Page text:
The enterprising Cherokees spoken of in the following description of the civilization of Western Indians, were all brought up in this Nation and educated within a few years excepting Webber, who emigrated many years ago. If these men are civilized, then the Cherokees ought to be permitted to remain here, where it is the most proper place to civilize the rising generation.
From the Journal of Commerce.
THE INDIANS BEYOND THE ARKANSAS.- A letter from Major Hannum, sub-agent for the Quapaw Indians, which we find in the Arkansas Gazette, dated Pine Bluffs, May 27th, announces that a Supplementary treaty has been concluded between Mr. Schermerhorn, Commissioner on the part of the United States, and the Quapaw Indians residing in Jefferson County, (Arkansas) about 60 miles from Little Rock, by virtue of which they are to remove to the country fixed upon by the Government as the residence of the Indian tribes. From the same source, we learn that the conflicting boundaries of the territories allotted to the different tribes in that region, which had given rise to much uneasiness, have been adjusted to the satisfaction of all concerned.
The Indians, says the Major, are rapidly advancing to a state of civilization. Indeed, in many of their families you will find as much good economy and order, as is observed in a well regulated white family. They are giving up the chase, and turning their attention to the cultivation of the earth-a much more certain and sure method of procuring a support for their families, than to rely on the precarious chance of taking game.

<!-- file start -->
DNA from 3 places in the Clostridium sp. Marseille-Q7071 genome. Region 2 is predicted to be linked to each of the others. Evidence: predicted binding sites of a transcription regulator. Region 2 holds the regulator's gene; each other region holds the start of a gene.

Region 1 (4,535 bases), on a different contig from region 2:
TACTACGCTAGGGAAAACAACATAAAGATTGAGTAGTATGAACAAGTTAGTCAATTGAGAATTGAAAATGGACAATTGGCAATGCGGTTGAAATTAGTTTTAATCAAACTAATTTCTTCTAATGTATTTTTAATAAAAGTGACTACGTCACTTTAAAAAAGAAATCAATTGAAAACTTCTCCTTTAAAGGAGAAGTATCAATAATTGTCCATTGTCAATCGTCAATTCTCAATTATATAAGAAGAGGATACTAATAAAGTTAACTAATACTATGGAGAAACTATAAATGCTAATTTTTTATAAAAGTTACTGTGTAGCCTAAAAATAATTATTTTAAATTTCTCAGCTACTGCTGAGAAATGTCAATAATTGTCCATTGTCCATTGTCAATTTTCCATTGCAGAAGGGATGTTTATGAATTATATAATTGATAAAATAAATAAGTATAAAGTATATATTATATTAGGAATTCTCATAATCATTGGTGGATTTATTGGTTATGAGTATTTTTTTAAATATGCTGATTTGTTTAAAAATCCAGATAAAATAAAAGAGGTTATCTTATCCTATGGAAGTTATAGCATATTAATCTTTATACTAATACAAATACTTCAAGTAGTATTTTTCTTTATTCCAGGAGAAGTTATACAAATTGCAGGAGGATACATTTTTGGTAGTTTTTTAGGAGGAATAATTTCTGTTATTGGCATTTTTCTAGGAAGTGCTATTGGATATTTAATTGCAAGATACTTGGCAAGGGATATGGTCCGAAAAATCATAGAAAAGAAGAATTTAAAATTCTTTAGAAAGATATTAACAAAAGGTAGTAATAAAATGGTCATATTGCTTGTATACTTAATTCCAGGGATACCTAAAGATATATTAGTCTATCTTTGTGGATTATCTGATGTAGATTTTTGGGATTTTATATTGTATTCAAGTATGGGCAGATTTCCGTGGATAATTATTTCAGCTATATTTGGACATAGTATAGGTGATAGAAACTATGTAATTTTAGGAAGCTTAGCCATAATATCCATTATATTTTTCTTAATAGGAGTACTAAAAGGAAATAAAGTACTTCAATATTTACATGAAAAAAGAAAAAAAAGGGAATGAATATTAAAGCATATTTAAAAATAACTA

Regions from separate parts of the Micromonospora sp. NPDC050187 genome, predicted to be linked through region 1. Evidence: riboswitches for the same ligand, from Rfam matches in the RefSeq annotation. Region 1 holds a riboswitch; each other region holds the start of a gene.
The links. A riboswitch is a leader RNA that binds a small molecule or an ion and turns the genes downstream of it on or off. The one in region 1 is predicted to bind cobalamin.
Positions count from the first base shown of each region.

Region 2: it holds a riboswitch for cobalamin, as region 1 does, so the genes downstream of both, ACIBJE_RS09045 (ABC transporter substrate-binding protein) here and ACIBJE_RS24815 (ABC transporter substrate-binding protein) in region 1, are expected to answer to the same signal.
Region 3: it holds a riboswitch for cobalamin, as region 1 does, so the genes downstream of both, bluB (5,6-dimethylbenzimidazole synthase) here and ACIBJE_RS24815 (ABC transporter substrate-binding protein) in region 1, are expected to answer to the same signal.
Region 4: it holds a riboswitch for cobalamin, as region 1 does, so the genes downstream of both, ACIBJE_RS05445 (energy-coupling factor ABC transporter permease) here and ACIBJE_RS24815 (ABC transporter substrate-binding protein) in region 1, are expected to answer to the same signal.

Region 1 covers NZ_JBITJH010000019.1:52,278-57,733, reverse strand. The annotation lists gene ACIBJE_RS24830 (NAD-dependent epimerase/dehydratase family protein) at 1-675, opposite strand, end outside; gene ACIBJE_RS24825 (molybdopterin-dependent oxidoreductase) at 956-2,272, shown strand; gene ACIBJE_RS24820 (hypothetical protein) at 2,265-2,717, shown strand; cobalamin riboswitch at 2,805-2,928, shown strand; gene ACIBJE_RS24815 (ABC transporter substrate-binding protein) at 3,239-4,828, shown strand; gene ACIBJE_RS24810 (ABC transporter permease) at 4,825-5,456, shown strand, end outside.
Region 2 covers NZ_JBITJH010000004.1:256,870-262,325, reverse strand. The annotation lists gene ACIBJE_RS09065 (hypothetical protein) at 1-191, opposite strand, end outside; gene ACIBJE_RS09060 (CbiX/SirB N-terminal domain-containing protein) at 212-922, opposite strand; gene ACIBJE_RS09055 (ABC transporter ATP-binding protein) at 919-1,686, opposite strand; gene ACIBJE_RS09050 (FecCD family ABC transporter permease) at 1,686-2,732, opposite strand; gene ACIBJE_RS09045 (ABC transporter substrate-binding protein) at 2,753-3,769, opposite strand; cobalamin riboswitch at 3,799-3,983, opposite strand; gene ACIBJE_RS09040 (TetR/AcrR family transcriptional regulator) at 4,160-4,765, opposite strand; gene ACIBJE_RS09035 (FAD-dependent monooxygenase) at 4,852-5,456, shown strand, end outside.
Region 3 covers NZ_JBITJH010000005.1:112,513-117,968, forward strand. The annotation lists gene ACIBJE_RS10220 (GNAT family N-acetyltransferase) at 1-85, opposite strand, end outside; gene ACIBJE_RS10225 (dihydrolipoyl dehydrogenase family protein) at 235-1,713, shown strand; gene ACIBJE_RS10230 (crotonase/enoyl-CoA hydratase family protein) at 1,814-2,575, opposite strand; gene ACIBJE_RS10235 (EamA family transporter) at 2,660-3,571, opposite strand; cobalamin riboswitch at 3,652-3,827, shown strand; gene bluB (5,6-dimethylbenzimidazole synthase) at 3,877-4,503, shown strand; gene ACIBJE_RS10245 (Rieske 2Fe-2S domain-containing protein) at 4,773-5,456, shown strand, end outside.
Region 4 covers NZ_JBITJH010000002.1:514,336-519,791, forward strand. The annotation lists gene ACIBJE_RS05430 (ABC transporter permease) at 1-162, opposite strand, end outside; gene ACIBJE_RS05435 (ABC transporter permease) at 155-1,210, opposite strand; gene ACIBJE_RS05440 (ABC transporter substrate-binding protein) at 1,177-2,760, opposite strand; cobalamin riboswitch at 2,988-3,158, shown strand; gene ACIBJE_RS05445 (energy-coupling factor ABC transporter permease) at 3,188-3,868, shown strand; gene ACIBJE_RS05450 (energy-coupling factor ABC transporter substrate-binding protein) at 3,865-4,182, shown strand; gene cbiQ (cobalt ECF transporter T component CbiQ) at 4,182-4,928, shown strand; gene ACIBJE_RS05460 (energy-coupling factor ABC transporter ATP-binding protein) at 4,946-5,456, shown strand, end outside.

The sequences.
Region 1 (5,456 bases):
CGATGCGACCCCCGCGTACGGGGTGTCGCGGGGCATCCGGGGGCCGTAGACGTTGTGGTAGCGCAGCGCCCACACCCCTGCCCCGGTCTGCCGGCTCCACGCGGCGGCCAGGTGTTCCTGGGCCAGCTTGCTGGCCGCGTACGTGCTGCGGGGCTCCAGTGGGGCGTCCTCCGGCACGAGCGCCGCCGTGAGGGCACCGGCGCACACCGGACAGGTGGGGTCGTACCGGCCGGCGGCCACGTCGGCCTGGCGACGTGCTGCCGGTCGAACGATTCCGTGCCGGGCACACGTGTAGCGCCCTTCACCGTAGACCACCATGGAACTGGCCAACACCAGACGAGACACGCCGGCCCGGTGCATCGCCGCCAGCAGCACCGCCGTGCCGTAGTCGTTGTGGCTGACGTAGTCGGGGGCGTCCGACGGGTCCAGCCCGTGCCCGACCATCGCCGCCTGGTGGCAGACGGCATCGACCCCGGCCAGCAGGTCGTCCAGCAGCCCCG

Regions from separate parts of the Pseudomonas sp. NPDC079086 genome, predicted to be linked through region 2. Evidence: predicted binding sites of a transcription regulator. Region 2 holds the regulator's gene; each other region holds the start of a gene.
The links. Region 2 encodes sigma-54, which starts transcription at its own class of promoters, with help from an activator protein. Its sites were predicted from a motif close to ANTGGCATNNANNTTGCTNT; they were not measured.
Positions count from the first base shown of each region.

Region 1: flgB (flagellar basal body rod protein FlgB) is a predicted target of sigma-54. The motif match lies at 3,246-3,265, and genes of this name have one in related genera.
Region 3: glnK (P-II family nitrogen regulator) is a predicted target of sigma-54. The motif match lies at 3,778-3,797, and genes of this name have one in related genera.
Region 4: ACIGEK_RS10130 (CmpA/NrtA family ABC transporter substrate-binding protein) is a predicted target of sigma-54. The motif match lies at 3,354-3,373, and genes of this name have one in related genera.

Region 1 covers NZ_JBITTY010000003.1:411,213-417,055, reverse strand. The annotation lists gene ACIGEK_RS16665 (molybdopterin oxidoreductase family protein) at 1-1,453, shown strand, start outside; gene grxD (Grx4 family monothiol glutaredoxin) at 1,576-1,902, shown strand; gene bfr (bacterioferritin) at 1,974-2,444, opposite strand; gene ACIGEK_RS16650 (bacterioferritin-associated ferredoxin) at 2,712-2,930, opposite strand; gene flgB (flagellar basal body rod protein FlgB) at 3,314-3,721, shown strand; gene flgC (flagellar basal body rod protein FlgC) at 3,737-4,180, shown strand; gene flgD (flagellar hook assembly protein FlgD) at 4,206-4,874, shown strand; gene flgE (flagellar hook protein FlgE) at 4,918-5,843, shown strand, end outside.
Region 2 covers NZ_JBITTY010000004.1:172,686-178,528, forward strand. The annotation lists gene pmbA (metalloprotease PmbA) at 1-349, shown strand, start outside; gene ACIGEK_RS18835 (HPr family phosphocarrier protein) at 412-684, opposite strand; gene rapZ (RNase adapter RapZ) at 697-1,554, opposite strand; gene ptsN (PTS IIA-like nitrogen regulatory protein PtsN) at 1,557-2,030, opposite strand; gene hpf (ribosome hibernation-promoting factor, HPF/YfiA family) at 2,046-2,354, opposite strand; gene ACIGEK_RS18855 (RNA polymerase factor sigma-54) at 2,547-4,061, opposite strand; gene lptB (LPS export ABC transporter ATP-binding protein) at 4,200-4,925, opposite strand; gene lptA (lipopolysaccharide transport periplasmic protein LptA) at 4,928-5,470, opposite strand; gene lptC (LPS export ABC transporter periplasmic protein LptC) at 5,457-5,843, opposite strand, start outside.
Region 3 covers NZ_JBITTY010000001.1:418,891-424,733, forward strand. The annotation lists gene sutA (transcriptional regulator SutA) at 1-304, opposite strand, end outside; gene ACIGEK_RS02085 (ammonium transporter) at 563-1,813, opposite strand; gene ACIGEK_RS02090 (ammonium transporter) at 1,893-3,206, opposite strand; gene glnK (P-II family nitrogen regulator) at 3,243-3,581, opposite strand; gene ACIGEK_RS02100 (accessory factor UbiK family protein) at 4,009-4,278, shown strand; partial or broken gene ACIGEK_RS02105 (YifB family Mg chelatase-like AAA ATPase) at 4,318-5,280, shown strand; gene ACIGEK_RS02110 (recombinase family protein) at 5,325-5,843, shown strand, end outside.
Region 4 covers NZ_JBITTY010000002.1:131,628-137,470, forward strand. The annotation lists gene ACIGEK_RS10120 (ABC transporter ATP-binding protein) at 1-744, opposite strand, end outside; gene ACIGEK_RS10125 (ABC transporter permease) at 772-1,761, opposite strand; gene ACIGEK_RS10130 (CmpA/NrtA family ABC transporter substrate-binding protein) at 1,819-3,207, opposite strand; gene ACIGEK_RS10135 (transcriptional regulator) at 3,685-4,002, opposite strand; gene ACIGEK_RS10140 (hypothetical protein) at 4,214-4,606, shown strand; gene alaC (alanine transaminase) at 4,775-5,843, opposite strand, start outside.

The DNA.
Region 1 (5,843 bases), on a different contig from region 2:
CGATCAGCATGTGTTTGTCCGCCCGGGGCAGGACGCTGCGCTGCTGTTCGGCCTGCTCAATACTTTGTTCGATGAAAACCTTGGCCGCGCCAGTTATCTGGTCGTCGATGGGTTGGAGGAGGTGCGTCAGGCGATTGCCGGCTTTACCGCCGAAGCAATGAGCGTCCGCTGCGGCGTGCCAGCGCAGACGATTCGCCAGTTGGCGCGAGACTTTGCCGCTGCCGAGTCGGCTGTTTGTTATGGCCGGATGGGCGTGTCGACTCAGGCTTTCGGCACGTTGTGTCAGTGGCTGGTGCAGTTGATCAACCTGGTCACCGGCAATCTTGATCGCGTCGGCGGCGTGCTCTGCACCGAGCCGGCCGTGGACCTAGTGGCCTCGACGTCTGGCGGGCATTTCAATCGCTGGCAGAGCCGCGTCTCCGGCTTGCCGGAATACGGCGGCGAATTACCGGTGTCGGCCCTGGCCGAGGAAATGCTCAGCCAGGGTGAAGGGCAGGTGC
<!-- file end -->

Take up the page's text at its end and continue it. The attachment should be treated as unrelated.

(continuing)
The Indians have greatly improved their condition in moving West. They have a delightful country of good lands, with salines more than sufficient to produce salt for the entire Indian population, and white population of the Arkansas Territory. There are six salt establishments now in operation in the Cherokee country, viz: Rogers' Brown's and Van's on the Neosho; and Webber's, Mackay's, ' Guess' on the Illinois. I have been informed that Governor Houston has a very valuable saline on the Neosho, which if put in complete operation, would produce an immense quantity of salt. It lies about 25 miles from Fort Gibson, has every advantage of water communication with the lower country.
The waters of the Neosho and Illinois are very transparent, and afford great quantities of the best kinds of fish. The country inhabited by the Choctaws, Creeks, Cherokees, Osages, Senecas, Kaskaskias, Piankashaws, Weas, Peorias, Shawnees, Kansas, and Delawares, with the country yet to be given to the Indians east of the Mississippi, is greater in extent, and comprise more land, than the States of New York, New Jersey, and all the Eastern States together.
The Indian boundary extends from longitude 17, west from the City of Washington, to longitude 23 or the 00th degree from London. The Choctaws have about sixteen millions acres of land; the Creeks about thirteen million acres of land, and the Cherokees about thirteen million five hundred thousand acres. The Osages have a country about fifty miles wide, and one hundred and fifty in extent. The Senecas have about one hundred thousand acres.